“We are increasingly hearing of schools withdrawing placements due to the capacity issues created by mentoring and ECT,” she said.

A short-term fix would be to require schools to take trainees. “If every school took the option not to engage in ITT, there would be no teachers.”

Call for hardship fund

Other touted solutions include DfE-funded hardship payments for all trainees, managed through providers under existing grant funding arrangements.

Noble-Rogers said the government should also look at its national marketing strategy “because it looks like they are not being effective”.

A DfE spokesperson said it recognised significant recruitment challenges, including “competing with many other sectors for maths and physics graduates”.  Tax-free bursaries and scholarships were introduced to address this.

But Steward said: “We’re all just hoping and praying things will somehow work themselves out by the time we get to summer.”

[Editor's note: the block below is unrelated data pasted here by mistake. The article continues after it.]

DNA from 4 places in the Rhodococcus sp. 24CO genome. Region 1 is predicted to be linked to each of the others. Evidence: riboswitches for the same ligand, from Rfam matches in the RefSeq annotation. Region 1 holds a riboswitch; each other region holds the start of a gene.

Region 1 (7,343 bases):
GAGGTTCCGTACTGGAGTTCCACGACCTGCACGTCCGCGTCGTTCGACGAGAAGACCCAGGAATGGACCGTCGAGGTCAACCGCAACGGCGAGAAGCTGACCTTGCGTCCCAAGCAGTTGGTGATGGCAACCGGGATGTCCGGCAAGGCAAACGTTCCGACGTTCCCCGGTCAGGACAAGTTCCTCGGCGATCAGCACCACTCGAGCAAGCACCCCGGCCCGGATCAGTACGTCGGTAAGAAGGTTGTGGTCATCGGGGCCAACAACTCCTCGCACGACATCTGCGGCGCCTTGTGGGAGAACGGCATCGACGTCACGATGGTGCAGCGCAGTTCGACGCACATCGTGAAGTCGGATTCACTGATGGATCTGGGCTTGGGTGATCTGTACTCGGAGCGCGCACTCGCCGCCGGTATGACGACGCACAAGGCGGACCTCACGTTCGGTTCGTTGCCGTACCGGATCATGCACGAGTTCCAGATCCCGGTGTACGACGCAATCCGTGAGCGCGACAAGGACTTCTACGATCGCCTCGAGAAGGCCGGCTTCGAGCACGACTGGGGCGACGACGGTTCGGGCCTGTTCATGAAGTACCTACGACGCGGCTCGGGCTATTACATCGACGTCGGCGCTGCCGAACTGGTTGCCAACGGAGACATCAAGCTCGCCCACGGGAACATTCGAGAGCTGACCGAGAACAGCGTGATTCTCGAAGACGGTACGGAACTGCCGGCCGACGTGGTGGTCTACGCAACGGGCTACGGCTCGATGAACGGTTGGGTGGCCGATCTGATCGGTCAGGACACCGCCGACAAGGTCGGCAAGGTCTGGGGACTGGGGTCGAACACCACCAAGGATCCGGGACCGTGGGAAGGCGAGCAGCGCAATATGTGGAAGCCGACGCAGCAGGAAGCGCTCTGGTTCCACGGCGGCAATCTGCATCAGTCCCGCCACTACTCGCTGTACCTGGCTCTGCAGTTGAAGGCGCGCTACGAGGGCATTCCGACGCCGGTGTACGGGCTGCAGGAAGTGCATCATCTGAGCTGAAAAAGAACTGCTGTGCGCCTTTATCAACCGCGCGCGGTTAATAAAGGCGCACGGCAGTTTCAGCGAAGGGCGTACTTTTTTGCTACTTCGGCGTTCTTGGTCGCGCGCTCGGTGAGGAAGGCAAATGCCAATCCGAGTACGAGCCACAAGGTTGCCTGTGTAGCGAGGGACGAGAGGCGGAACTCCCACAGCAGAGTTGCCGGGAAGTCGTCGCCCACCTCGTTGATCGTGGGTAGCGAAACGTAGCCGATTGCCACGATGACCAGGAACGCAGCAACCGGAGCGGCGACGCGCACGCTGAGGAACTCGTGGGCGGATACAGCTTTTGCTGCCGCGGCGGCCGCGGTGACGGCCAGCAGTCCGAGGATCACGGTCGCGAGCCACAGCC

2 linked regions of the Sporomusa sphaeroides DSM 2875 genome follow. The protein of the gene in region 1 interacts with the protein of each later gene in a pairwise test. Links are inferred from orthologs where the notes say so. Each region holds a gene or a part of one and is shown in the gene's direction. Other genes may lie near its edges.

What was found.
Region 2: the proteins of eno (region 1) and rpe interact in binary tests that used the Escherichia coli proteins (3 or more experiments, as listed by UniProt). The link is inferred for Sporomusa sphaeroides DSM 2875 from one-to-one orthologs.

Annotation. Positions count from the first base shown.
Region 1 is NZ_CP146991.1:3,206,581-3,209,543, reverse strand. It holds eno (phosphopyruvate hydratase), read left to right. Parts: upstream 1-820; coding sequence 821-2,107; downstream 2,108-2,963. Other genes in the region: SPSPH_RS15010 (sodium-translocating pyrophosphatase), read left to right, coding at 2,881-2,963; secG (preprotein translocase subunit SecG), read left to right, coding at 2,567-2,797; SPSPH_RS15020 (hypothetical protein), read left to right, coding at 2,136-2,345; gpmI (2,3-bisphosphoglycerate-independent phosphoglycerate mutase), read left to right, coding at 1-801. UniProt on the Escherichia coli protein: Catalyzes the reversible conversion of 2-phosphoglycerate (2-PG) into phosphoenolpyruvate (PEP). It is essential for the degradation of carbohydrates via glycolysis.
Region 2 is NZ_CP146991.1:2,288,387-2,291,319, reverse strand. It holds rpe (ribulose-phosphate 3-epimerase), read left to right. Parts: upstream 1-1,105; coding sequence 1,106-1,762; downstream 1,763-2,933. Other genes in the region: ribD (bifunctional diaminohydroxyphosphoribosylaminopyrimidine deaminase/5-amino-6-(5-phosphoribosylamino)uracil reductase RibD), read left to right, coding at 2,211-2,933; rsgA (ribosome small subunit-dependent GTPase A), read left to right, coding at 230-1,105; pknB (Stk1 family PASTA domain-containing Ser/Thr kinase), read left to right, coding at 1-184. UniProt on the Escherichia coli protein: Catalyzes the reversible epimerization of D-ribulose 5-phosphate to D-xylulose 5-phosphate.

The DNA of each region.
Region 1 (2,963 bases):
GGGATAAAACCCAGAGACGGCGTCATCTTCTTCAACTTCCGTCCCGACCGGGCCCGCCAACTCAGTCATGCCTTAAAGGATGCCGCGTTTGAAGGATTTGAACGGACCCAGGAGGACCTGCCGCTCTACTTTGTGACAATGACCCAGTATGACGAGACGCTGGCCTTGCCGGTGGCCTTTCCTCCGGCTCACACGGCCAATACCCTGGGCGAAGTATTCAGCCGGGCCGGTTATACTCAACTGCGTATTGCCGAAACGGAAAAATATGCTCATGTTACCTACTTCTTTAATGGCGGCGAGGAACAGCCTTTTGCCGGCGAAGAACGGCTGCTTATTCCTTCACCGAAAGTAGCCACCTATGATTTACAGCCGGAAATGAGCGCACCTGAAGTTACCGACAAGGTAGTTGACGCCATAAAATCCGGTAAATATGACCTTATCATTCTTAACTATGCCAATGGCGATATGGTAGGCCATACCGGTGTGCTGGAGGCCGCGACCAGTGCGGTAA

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  1. It’s not surprising is it! The self-serving educational leadership of this country believe that THEY are the important ones and THEY are not there for the teachers to serve. I recently had to resign from Exeter College after 12 years of outstanding STEM teaching because OFSTED was due and I had finally come to the end of my tether. There were many examples of where the leadership passed all responsibility onto the teachers, but an example is that a few years ago I was expected to teach a class of 13 apprentices even though every learning space was always full that day. I was expected to look for spaces each week and teach them outside if necessary. After 8 weeks I couldn’t find anywhere and it was raining so I sent my students back to their employers to complain. Within an hour the HoF found me a permanent classroom for the rest of the course. The educational leadership must understand that they are there to serve the teachers. If they themselves are good teachers, then most of them (there are some good educational leaders) would be far more valuable to society in going back into the classrooms and actually delivering learning rather than enforcing a self-serving system which is turning teaching into such a unnecessary nightmare for so many.